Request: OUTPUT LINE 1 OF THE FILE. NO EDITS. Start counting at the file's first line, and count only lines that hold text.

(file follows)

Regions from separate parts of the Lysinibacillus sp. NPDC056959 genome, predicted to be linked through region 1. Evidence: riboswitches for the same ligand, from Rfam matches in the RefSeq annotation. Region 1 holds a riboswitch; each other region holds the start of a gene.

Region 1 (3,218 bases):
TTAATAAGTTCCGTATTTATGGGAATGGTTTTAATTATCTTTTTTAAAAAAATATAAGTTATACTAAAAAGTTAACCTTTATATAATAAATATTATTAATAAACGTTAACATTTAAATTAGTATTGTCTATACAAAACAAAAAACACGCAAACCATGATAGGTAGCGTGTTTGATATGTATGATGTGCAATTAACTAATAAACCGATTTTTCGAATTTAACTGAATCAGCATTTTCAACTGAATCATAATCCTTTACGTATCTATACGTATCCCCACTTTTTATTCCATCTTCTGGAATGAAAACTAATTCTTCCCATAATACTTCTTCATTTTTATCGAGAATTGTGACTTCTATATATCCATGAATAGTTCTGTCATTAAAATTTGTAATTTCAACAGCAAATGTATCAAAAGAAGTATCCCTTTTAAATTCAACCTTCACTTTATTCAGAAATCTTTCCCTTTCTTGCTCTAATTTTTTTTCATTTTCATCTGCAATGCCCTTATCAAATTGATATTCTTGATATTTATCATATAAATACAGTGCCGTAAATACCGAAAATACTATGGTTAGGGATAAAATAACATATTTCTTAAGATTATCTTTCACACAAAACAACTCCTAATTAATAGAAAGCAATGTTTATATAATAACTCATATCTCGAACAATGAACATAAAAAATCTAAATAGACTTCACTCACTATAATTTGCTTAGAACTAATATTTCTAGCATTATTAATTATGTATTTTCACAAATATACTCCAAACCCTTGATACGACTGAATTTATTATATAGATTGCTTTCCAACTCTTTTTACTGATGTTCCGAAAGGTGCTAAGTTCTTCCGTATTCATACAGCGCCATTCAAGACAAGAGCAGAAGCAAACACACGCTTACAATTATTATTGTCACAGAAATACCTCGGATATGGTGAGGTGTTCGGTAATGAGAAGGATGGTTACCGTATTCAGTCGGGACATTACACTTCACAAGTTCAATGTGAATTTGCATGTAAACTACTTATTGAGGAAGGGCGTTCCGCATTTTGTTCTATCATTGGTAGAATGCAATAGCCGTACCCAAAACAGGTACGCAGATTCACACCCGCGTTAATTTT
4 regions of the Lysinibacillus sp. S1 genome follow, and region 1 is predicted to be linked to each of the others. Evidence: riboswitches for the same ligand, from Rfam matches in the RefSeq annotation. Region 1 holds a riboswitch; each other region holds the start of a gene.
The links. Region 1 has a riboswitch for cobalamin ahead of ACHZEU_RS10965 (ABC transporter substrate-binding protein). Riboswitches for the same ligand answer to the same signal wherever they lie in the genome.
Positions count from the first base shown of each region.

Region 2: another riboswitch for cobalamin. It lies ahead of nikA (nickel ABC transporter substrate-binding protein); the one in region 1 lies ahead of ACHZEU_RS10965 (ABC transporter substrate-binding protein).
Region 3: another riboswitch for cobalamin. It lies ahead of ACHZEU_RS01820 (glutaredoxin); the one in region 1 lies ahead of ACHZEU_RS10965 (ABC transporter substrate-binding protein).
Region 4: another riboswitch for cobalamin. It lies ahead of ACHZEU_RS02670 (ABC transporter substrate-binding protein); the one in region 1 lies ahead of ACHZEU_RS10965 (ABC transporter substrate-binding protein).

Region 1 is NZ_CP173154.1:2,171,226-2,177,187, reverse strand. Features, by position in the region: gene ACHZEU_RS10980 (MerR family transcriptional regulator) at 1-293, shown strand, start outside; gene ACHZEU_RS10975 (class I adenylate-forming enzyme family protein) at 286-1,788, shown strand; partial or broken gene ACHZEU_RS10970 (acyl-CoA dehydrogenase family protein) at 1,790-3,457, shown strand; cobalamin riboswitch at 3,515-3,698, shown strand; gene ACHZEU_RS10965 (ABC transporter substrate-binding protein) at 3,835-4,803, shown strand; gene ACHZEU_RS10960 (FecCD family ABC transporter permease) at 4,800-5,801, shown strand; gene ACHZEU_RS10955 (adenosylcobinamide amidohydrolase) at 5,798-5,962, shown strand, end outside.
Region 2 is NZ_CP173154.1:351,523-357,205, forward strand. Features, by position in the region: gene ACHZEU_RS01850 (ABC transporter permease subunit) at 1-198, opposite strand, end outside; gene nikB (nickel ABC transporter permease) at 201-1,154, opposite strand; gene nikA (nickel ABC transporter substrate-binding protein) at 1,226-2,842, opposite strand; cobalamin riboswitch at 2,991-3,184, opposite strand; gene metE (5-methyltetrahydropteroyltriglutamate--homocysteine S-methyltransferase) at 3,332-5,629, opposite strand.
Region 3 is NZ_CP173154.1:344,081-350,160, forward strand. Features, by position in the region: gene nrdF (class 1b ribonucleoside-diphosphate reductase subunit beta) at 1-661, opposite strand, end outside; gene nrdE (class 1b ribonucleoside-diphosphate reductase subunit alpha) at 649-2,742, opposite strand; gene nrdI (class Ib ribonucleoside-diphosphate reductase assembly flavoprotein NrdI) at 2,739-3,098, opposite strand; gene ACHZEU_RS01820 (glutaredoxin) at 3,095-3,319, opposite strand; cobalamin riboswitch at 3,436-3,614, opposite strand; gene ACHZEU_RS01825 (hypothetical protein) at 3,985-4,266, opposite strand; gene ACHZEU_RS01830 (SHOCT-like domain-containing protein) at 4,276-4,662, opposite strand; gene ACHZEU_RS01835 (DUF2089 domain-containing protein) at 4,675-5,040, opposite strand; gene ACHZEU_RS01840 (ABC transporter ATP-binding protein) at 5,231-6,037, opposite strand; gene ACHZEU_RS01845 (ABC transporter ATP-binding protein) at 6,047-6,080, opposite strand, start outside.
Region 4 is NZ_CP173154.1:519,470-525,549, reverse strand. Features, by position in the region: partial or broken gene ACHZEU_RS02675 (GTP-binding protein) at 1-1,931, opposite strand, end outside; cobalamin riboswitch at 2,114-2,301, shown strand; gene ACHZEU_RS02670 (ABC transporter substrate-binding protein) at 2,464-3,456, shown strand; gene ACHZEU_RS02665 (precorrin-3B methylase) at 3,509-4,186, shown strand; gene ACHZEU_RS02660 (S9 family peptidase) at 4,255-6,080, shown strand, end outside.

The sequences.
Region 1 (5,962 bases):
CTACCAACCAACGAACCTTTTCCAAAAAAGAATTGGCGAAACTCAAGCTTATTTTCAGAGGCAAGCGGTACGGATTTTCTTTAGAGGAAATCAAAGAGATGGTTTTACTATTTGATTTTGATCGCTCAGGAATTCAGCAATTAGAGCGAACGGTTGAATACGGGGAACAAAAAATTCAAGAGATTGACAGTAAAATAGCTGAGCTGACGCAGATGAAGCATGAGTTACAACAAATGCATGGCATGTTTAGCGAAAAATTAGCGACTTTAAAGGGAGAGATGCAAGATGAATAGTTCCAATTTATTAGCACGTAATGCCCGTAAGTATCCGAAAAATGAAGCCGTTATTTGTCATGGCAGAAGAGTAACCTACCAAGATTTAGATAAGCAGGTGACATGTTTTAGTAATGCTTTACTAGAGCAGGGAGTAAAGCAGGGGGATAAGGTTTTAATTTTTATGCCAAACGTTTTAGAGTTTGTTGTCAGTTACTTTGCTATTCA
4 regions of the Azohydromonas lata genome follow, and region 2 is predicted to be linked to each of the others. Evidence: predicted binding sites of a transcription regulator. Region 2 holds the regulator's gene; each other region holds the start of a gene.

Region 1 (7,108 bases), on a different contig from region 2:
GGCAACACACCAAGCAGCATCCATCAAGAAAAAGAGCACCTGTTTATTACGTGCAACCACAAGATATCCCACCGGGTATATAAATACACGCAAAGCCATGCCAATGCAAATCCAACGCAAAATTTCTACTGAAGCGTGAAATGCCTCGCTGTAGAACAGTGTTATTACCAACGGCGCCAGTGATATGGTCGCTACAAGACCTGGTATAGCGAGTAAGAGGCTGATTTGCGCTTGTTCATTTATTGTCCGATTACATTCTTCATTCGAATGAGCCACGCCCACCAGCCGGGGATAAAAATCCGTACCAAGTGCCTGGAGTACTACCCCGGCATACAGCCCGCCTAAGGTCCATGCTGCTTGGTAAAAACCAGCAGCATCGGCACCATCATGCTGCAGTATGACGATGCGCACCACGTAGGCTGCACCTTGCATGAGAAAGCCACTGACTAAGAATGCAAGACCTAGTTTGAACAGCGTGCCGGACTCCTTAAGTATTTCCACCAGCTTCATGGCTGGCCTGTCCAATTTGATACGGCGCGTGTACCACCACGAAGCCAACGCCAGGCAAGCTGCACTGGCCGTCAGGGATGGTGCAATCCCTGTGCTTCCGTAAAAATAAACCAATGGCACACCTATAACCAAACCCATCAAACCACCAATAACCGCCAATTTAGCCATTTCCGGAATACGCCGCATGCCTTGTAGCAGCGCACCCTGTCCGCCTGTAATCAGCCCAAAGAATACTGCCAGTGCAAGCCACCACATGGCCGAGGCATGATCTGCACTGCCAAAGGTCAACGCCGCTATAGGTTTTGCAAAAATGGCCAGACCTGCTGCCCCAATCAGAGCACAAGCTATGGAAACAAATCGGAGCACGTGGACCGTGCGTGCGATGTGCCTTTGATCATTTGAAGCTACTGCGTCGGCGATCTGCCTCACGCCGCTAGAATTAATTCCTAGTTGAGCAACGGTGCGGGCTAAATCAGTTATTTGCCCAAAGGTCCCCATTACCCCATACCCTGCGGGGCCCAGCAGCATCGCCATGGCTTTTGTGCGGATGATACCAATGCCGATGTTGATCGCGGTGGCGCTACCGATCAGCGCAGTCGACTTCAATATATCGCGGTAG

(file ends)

Regions from separate parts of the Lysinibacillus sp. NPDC056959 genome, predicted to be linked through region 1. Evidence: riboswitches for the same ligand, from Rfam matches in the RefSeq annotation. Region 1 holds a riboswitch; each other region holds the start of a gene.